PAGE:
As Israel avoids sanctioning oligarchs, 14 private jets arrive from Russia — report

Some planes landing in past 10 days appear to be rented, a possible sign wealthy Russians are looking to slip around financial penalties imposed after Moscow’s Ukraine invasion

Illustrative: An Airbus A318-100 private jet. (Business Wire/AP)
Illustrative: An Airbus A318-100 private jet. (Business Wire/AP)

Fourteen private jets that have taken off from Russia have landed at Ben Gurion Airport in the past 10 days, Channel 12 news reported Friday, as Israel continues to avoid joining Western sanctions against Russian oligarchs in the wake of Moscow’s invasion of Ukraine.

Last week, Channel 12 reported that an unusual number of rented private jets have been flying from Russia to Israel since the invasion of Ukraine, a possible indication that some wealthy Russians are looking at ways to slip around sanctions imposed to punish their country for the attack.

The outlet said at least seven private jets were chartered from a company that provides jets for hire in Europe, and originated in Turkey. Tracking data showed the planes made trips from Turkey to Moscow and St. Petersburg, then from those cities to Tel Aviv.

The unknown identity of the passengers, and the timing of the journeys, has prompted speculation that those on board were Russian oligarchs who have been slapped with sanctions over the assault on Ukraine, the TV report said.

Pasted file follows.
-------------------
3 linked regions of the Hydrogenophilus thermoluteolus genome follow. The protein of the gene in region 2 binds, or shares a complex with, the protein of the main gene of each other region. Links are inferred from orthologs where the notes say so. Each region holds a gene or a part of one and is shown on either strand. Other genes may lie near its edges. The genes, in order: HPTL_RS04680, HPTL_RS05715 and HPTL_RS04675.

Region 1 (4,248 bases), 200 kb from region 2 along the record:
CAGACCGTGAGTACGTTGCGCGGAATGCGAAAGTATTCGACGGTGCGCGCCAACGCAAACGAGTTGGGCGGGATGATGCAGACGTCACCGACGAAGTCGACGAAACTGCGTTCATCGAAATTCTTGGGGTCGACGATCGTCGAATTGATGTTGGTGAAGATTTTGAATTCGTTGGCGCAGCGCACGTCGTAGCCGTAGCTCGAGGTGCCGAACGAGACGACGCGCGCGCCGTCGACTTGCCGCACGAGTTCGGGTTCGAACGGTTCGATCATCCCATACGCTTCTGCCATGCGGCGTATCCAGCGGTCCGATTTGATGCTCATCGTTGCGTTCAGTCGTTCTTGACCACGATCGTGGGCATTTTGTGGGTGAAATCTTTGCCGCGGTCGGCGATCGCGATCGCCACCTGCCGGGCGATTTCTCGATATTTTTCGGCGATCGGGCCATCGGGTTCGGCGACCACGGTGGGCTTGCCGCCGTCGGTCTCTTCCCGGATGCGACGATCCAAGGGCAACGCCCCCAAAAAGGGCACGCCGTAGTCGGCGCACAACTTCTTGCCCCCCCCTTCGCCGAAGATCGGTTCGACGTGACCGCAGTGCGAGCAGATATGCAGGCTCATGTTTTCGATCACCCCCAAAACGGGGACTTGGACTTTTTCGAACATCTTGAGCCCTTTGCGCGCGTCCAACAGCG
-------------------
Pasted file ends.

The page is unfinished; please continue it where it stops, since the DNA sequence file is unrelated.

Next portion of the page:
The station speculated that some may have been using the hired private jets to avoid moving their own planes and to hide their movements as the turmoil surrounding the conflict in Ukraine continues.

In the wake of the Russian invasion, Western countries applied crippling sanctions on Russia, with the US along with numerous other countries also leveling penalties on the oligarchs.

Israel has not joined the sanctions, but it reportedly has banned the oligarchs from parking their planes in the country.

According to Hebrew media reports, the Israel Airports Authority has instructed staff at Ben Gurion Airport not to approve long-term parking of private jets belonging to US-sanctioned Russians, to prevent them from being stashed in Israel in an attempt to bypass sanctions.

Channel 12 reported the planes are now limited to no more than 48 hours on the ground in the country.

An explosion is seen in an apartment building after a Russian army tank fires in Mariupol, Ukraine, on March 11, 2022. (AP Photo/Evgeniy Maloletka)

The oligarchs — government officials and business owners who have amassed vast wealth in an economy where only loyalists of Russian President Vladimir Putin can get ahead — are seen as somewhat vulnerable because much of their wealth is tied to Western interests.

One of the most high-profile of those oligarchs is Roman Abramovich, with the United Kingdom and Canada announcing sanctions on the Russian-Israeli.

Among Abramovich’s assets are at least two luxury yachts, one of which is currently off the coast of Italy, according to marine tracking sites.

In this file photo taken on February 7, 2006, England’s Chelsea Football Club’s owner Russian multibillionaire Roman Abramovich visits the Western Wall in Jerusalem. (Orel Cohen/AFP)

Unconfirmed reports suggested the yacht is heading for Israel although it is unclear if it would be permitted to dock.

According to UK newspaper The Times, Abramovich owns at least three properties in Israel — a hotel in Tel Aviv’s Neve Tsedek neighborhood he bought from actress Gal Gadot’s husband Yaron Varsano, an estate in the Tel Aviv suburb of Herzliya, and a Tel Aviv beachfront five-story office building.

He is also thought to have invested in a number of Israeli startups.

Abramovich is also a major donor to causes in Israel.

On Thursday, the Yad Vashem Holocaust Memorial Museum announced that it was suspending ties with Abramovich following the imposition of the sanctions.

Agencies contributed to this report.

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